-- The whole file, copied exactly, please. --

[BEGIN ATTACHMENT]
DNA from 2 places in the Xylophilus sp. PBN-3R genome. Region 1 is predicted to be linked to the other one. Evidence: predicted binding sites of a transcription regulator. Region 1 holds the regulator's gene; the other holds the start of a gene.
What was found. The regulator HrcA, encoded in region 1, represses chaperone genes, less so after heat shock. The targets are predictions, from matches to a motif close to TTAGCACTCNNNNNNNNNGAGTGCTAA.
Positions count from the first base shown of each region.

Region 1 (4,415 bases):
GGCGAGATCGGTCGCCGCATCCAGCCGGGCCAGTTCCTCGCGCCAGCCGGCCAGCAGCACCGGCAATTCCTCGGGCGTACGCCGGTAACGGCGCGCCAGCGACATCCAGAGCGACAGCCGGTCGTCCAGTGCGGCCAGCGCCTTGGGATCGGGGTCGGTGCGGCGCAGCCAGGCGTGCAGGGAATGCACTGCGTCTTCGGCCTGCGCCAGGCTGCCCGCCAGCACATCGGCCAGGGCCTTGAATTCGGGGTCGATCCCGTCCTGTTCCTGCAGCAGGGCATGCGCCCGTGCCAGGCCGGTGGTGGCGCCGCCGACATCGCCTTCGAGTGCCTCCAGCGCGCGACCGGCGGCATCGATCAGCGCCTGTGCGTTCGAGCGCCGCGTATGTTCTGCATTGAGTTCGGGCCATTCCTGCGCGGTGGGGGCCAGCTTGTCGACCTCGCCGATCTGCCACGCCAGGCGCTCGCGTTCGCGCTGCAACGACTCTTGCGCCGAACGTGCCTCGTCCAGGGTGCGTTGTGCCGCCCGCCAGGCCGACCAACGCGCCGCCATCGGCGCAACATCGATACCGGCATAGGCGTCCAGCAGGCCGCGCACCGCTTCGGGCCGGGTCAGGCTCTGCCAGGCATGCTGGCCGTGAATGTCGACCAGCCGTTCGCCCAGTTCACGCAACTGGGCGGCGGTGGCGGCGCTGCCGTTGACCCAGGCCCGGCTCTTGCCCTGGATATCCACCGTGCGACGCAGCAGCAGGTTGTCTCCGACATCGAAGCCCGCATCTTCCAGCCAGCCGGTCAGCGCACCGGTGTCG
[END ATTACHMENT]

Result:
DNA from 2 places in the Xylophilus sp. PBN-3R genome. Region 1 is predicted to be linked to the other one. Evidence: predicted binding sites of a transcription regulator. Region 1 holds the regulator's gene; the other holds the start of a gene.
What was found. The regulator HrcA, encoded in region 1, represses chaperone genes, less so after heat shock. The targets are predictions, from matches to a motif close to TTAGCACTCNNNNNNNNNGAGTGCTAA.
Positions count from the first base shown of each region.

Region 1 (4,415 bases):
GGCGAGATCGGTCGCCGCATCCAGCCGGGCCAGTTCCTCGCGCCAGCCGGCCAGCAGCACCGGCAATTCCTCGGGCGTACGCCGGTAACGGCGCGCCAGCGACATCCAGAGCGACAGCCGGTCGTCCAGTGCGGCCAGCGCCTTGGGATCGGGGTCGGTGCGGCGCAGCCAGGCGTGCAGGGAATGCACTGCGTCTTCGGCCTGCGCCAGGCTGCCCGCCAGCACATCGGCCAGGGCCTTGAATTCGGGGTCGATCCCGTCCTGTTCCTGCAGCAGGGCATGCGCCCGTGCCAGGCCGGTGGTGGCGCCGCCGACATCGCCTTCGAGTGCCTCCAGCGCGCGACCGGCGGCATCGATCAGCGCCTGTGCGTTCGAGCGCCGCGTATGTTCTGCATTGAGTTCGGGCCATTCCTGCGCGGTGGGGGCCAGCTTGTCGACCTCGCCGATCTGCCACGCCAGGCGCTCGCGTTCGCGCTGCAACGACTCTTGCGCCGAACGTGCCTCGTCCAGGGTGCGTTGTGCCGCCCGCCAGGCCGACCAACGCGCCGCCATCGGCGCAACATCGATACCGGCATAGGCGTCCAGCAGGCCGCGCACCGCTTCGGGCCGGGTCAGGCTCTGCCAGGCATGCTGGCCGTGAATGTCGACCAGCCGTTCGCCCAGTTCACGCAACTGGGCGGCGGTGGCGGCGCTGCCGTTGACCCAGGCCCGGCTCTTGCCCTGGATATCCACCGTGCGACGCAGCAGCAGGTTGTCTCCGACATCGAAGCCCGCATCTTCCAGCCAGCCGGTCAGCGCACCGGTGTCG